981 F2d 659 United States v. Cruz

981 F.2d 659

37 Fed. R. Evid. Serv. 611

UNITED STATES of America, Appellee,
Domingo LaBoy CRUZ, Defendant,
Maximino Bonifacio, also known as Nery, Defendant-Appellant.

No. 108, Docket 91-1456.

United States Court of Appeals,
Second Circuit.

Argued Sept. 21, 1992.
Decided Dec. 21, 1992.

Gaspar M. Castillo, Jr., Albany, NY, for defendant-appellant.

Donald T. Kinsella, Asst. U.S. Atty., Albany, NY (Gary L. Sharpe, U.S. Atty. N.D. New York, of counsel), for appellee.

Before: VAN GRAAFEILAND, WINTER and MAHONEY, Circuit Judges.

WINTER, Circuit Judge:


Maximino Bonifacio appeals from his conviction by a jury before Judge Cholakis for conspiracy to possess cocaine with the intent to distribute in violation of 21 U.S.C. § 846 (1988), and for possession of cocaine with the intent to distribute and for distribution in violation of 21 U.S.C. § 841(a)(1) (1988), and 18 U.S.C. § 2 (1988). We reverse on the ground that expert testimony was improperly admitted. This testimony concerned the behavior of drug dealers from the Albany area seeking drugs from the Washington Heights area of New York City, and the modus operandi of drug trafficking rings in that area, including the role of a "broker" and the ethnicity of the area. Because the testimony was designed to bolster the credibility of a government fact-witness by mirroring his version of events and injected the ethnicity of Bonifacio as evidence of criminal conduct, we reverse.



The government sought to prove that Bonifacio had acted as a "broker" between Domingo LaBoy, a drug dealer in the Albany area, styled by the parties as the "Capital District," and suppliers located in the Washington Heights area of Manhattan. The government's case was based largely upon the testimony of Juan Baez, a government informant, and LaBoy. Baez testified that, on November 13, 1990, he bought two ounces of cocaine from LaBoy in Albany and that, approximately one week later, he accompanied LaBoy to "the Dominican's house" where the three of them discussed the purchase of seven or eight ounces of cocaine. Bonifacio asked Baez if he wanted to go to New York, but Baez declined. Bonifacio then made a call on a pay phone and reported back that "everything was ready in New York." The following day, Baez again met LaBoy and purchased seven ounces of cocaine. Baez did not learn the identity of "the Dominican" until trial, when he identified Bonifacio. (During Baez's testimony, both he and the prosecutor referred to Bonifacio as "the Dominican.")


LaBoy testified that, subsequent to Baez's first approach, he and Bonifacio traveled to New York to purchase cocaine on five occasions. Each transaction was conducted in a similar manner. According to LaBoy, he and Bonifacio would travel to West 184th Street in Manhattan to meet a person known to Bonifacio. This person would take them upstairs to an apartment where two others would be waiting. Bonifacio would tell them the quantity of drugs they were seeking, and one of the men would then leave the apartment, returning approximately fifteen minutes later with cocaine. Generally, Bonifacio would check the cocaine and help count the money. After returning to the Capital District, LaBoy would meet alone with Baez to transfer the drugs.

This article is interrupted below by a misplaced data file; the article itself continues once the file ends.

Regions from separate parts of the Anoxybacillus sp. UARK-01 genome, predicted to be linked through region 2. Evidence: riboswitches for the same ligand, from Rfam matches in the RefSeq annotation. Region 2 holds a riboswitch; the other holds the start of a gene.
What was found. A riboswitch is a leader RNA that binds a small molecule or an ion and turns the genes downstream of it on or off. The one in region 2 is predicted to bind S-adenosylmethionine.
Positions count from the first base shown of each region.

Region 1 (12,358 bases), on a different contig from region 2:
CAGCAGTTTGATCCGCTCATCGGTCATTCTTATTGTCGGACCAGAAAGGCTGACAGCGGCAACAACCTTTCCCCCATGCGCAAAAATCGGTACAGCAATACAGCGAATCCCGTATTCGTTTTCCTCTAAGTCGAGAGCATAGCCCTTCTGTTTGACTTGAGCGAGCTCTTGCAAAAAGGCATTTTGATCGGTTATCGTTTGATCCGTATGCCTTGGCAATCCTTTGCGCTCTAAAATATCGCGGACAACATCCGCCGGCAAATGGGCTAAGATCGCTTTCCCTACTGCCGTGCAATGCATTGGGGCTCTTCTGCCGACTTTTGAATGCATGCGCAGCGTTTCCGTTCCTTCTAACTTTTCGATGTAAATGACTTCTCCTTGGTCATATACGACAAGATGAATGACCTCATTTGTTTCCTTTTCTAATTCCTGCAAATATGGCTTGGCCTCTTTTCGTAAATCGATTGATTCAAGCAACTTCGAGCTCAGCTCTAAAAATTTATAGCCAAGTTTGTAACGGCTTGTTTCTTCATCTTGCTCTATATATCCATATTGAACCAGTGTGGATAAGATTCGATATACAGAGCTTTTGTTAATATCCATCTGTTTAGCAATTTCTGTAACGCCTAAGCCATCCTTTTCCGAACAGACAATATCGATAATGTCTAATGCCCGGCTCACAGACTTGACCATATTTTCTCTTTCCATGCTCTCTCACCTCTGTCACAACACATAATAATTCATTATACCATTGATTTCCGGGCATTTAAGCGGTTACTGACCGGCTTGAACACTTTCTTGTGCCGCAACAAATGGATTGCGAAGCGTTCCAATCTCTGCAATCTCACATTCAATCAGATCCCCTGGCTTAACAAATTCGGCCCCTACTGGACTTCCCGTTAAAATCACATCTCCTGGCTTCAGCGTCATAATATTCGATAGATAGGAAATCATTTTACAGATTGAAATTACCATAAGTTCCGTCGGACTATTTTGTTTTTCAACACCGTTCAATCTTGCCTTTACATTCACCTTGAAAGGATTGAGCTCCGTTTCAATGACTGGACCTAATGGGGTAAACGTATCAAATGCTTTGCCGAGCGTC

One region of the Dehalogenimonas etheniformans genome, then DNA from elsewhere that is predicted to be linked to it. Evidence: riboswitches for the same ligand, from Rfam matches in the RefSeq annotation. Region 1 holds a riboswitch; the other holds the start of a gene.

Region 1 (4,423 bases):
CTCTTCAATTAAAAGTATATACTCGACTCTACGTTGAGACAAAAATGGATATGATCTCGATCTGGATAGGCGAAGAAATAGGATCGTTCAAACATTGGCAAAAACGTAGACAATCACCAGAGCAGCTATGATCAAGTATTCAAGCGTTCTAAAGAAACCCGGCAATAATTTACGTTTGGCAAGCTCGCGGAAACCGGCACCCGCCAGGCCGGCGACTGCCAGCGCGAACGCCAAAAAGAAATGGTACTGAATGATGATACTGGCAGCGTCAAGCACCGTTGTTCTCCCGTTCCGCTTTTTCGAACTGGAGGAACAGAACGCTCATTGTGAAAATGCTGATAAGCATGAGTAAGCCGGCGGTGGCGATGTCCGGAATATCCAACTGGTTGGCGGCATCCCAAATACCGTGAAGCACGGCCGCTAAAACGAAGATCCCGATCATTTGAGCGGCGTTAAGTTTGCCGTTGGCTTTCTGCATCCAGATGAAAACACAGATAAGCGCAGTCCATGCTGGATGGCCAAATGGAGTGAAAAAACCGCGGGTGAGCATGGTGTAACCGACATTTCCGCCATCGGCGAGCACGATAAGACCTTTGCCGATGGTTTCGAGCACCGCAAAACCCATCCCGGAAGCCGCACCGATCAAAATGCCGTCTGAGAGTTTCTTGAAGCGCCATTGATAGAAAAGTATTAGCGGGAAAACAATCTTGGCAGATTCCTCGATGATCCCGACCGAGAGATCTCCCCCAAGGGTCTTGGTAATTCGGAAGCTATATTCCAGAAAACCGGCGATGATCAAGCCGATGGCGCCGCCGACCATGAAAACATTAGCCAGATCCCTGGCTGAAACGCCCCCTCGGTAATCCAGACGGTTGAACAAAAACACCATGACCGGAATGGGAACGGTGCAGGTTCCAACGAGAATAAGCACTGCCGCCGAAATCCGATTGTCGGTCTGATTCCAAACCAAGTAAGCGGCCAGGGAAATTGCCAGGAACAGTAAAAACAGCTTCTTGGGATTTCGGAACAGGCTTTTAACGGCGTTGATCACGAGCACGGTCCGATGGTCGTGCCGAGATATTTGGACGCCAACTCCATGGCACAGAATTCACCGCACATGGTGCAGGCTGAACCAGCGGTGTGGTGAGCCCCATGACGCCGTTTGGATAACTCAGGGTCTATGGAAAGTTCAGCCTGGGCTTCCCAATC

The last witness for the prosecution was Special Agent Marano. Marano testified both as a fact-witness (regarding Bonifacio's arrest) and as an expert witness. Marano's expert testimony described typical drug trafficking operations in the Washington Heights area and the function of a broker in drug trafficking between Washington Heights and the Capital District. Bonifacio's trial counsel objected to the testimony as irrelevant. We quote the pertinent portions of Marano's direct testimony at some length:


Q Let me ask you this, Special Agent Marano: Have you ever worked in New York City?


A I spent ten years working in the New York City Office of the DEA.


Q And are you familiar with 184th and St. Nicholas Avenue in Manhattan?


A I am.


Q What particular neighborhood is that?


A It's a neighborhood that is surrounded by high-rise multi-family dwellings. It is what I would describe, especially to someone from the Capital District, as a tremendously overpopulated neighborhood.


Q Does it have a name?


A Washington Heights, Fort Washington area. Washington Heights area. It's just north of the George Washington Bridge. And as of the last five to ten years, it has become inundated with drug dealing.


* * * * * *


Q In the course of your work, have you been involved in a number of investigations, even recently, into the way drug selling or cocaine selling operations are run in New York City, particularly in the Washington Heights or Fort Washington area?


A Yes, I have. It's a much more complex procedure. In that particular area, which does have a very high Hispanic population--by Hispanic, I mean people from Spanish speaking countries or territories, Puerto Rican people, Colombian people, Dominican, Nicaraguan, Honduran, for example.